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A comprehensive review of 20 years of data, recently published in the Annals of Internal Medicine, finds that U.S. vaccines are remarkably safe, thanks in part to ongoing safety surveillance after a vaccine hits the market.

The authors reviewed all vaccines that were FDA-approved between 1 January 1996 and 31 December 2015. Over this 20-year period, there were 58 safety-related changes to labels in 25 vaccines. Three of these changes were the removal of prior warnings and precautions, while 55 involved the addition of safety information. The most common safety issues were allergies, mostly due to the packaging which contains latex. Only one vaccine was withdrawn for safety reasons – a rotavirus vaccine that was taken off the market because it was linked to bowel intussusception – a very rare condition.

Vaccines are, indeed, one of the greatest achievements in public health and are remarkably safe. The study confirmed that the process by which vaccines come to market and continue to be monitored afterwards is working. I will add that if you want to know what the world would look like without vaccines – we are living in it now. The current COVID-19 restrictions on our lives are just a taste of the way we would have to live all the time in the absence of vaccines. And, were it not for vaccines, each year we would be burying a larger percentage of our children than the population who succumb to COVID-19.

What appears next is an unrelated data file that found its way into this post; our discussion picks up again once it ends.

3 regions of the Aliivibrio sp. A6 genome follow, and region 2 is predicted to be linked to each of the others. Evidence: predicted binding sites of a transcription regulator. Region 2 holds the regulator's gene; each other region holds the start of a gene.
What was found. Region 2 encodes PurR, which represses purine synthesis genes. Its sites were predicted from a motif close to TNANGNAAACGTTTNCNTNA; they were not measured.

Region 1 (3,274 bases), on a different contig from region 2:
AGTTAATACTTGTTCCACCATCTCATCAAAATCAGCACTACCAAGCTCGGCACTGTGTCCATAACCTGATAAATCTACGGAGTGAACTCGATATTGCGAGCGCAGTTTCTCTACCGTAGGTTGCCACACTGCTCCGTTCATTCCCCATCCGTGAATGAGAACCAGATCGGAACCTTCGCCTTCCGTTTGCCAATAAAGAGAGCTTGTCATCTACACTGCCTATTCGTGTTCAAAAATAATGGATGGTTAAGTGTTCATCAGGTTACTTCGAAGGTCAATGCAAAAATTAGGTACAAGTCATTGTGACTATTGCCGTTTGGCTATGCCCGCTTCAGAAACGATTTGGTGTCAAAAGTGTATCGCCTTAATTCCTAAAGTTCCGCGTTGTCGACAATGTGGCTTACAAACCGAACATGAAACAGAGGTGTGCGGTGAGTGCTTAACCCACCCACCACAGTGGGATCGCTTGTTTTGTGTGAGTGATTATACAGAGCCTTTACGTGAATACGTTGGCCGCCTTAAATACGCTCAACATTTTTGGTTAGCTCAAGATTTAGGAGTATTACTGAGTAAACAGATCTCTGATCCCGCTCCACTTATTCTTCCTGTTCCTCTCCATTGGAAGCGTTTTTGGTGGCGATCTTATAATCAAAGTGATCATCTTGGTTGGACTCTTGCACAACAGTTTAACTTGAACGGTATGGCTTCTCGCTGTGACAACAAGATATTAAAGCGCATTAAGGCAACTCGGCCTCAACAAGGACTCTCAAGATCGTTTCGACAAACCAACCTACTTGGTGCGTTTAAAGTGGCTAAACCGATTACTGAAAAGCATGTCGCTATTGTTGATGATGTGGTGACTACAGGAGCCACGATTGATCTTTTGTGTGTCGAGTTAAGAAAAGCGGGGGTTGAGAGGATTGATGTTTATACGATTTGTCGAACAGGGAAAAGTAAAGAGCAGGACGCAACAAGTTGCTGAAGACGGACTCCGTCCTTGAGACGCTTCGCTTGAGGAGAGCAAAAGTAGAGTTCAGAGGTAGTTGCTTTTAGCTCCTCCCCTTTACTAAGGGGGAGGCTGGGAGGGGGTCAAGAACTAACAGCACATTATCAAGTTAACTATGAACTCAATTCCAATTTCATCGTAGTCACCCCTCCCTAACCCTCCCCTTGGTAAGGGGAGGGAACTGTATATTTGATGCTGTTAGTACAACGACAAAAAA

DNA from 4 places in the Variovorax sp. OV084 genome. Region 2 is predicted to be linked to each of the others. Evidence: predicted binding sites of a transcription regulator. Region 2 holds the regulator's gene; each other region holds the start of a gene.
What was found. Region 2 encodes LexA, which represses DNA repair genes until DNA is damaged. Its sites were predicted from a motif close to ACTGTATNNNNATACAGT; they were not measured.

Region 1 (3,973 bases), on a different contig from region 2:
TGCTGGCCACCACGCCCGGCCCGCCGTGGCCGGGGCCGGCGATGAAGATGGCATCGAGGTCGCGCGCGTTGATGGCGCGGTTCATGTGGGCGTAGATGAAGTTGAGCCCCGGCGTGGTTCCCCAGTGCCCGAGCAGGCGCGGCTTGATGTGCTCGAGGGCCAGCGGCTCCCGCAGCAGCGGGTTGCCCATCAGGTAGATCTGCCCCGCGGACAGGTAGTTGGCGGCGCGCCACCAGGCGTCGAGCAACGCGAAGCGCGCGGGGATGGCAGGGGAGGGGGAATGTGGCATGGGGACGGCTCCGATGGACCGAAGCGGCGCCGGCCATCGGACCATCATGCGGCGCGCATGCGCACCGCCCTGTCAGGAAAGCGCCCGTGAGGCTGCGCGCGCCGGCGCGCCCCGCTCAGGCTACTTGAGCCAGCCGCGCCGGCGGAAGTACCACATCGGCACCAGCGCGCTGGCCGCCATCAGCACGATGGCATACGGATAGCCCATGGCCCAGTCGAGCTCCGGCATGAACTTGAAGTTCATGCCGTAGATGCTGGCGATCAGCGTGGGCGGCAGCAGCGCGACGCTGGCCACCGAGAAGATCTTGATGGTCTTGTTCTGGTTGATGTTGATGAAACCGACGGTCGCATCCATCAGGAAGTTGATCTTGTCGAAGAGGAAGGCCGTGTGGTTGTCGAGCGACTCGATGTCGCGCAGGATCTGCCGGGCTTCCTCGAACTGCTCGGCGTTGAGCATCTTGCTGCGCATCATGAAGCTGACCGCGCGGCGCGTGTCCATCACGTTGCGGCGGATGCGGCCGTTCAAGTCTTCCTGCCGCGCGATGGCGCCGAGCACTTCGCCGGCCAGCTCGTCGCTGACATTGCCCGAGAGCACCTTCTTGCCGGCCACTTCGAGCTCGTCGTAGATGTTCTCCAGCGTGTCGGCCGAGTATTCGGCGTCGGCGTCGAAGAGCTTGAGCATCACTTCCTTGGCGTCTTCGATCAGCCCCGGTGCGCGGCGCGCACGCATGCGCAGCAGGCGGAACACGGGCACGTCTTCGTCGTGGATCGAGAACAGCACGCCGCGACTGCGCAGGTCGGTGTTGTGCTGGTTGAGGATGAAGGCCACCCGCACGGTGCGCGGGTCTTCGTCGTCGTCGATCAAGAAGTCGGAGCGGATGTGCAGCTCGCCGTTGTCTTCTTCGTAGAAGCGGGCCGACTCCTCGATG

Unfortunately, the chimera virus of COVID-19, an animal coronavirus combined with RNA from the human HIV virus – creates unique challenges for vaccine developers. The speed with which the COVID-19 vaccine is needed, the challenges of developing a vaccine to combat an engineered virus and the unique effects of COVID-19 on the immune system combine to make the COVID-19 virus a different situation than any we have previously faced.

Read Dr. Carter’s recent post on COVID-19 vaccine development for more information.


Dr. Fife sees patients at the CHI St. Luke's Hospital Wound Clinic in The Woodlands, Texas. For an appointment call (936) 266-2150.



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